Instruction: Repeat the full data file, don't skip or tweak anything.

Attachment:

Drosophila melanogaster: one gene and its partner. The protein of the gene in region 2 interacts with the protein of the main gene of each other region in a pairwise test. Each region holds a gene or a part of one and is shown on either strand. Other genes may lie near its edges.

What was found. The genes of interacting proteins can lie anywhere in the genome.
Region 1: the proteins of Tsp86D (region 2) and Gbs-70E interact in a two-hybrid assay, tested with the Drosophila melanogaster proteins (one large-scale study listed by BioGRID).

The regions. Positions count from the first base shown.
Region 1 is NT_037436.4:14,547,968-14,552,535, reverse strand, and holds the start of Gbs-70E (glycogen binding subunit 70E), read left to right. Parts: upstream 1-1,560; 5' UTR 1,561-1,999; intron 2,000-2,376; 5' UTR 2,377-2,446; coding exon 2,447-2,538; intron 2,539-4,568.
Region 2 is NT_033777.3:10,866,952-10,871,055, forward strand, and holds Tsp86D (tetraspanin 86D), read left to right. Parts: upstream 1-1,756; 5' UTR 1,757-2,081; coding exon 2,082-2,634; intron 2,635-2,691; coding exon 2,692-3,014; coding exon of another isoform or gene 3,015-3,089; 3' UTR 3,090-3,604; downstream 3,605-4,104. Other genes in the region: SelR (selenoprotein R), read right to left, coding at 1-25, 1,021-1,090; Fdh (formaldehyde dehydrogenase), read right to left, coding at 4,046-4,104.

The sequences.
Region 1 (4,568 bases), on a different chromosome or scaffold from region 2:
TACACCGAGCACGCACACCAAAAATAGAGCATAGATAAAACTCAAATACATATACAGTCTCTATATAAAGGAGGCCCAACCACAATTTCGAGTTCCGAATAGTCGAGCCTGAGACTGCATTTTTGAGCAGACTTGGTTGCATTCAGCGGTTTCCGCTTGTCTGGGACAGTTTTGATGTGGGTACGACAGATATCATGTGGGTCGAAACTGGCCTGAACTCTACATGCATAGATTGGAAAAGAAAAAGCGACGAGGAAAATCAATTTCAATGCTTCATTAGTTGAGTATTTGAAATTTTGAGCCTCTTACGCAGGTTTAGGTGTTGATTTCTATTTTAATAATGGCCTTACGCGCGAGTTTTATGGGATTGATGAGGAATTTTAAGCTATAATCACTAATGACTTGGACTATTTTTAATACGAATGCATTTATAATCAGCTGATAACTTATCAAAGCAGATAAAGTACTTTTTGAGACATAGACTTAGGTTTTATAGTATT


Drosophila melanogaster: one gene and its partner. The protein of the gene in region 2 interacts with the protein of the main gene of each other region in a pairwise test. Each region holds a gene or a part of one and is shown on either strand. Other genes may lie near its edges.

What was found. The genes of interacting proteins can lie anywhere in the genome.
Region 1: the proteins of Tsp86D (region 2) and Gbs-70E interact in a two-hybrid assay, tested with the Drosophila melanogaster proteins (one large-scale study listed by BioGRID).

The regions. Positions count from the first base shown.
Region 1 is NT_037436.4:14,547,968-14,552,535, reverse strand, and holds the start of Gbs-70E (glycogen binding subunit 70E), read left to right. Parts: upstream 1-1,560; 5' UTR 1,561-1,999; intron 2,000-2,376; 5' UTR 2,377-2,446; coding exon 2,447-2,538; intron 2,539-4,568.
Region 2 is NT_033777.3:10,866,952-10,871,055, forward strand, and holds Tsp86D (tetraspanin 86D), read left to right. Parts: upstream 1-1,756; 5' UTR 1,757-2,081; coding exon 2,082-2,634; intron 2,635-2,691; coding exon 2,692-3,014; coding exon of another isoform or gene 3,015-3,089; 3' UTR 3,090-3,604; downstream 3,605-4,104. Other genes in the region: SelR (selenoprotein R), read right to left, coding at 1-25, 1,021-1,090; Fdh (formaldehyde dehydrogenase), read right to left, coding at 4,046-4,104.

The sequences.
Region 1 (4,568 bases), on a different chromosome or scaffold from region 2:
TACACCGAGCACGCACACCAAAAATAGAGCATAGATAAAACTCAAATACATATACAGTCTCTATATAAAGGAGGCCCAACCACAATTTCGAGTTCCGAATAGTCGAGCCTGAGACTGCATTTTTGAGCAGACTTGGTTGCATTCAGCGGTTTCCGCTTGTCTGGGACAGTTTTGATGTGGGTACGACAGATATCATGTGGGTCGAAACTGGCCTGAACTCTACATGCATAGATTGGAAAAGAAAAAGCGACGAGGAAAATCAATTTCAATGCTTCATTAGTTGAGTATTTGAAATTTTGAGCCTCTTACGCAGGTTTAGGTGTTGATTTCTATTTTAATAATGGCCTTACGCGCGAGTTTTATGGGATTGATGAGGAATTTTAAGCTATAATCACTAATGACTTGGACTATTTTTAATACGAATGCATTTATAATCAGCTGATAACTTATCAAAGCAGATAAAGTACTTTTTGAGACATAGACTTAGGTTTTATAGTATT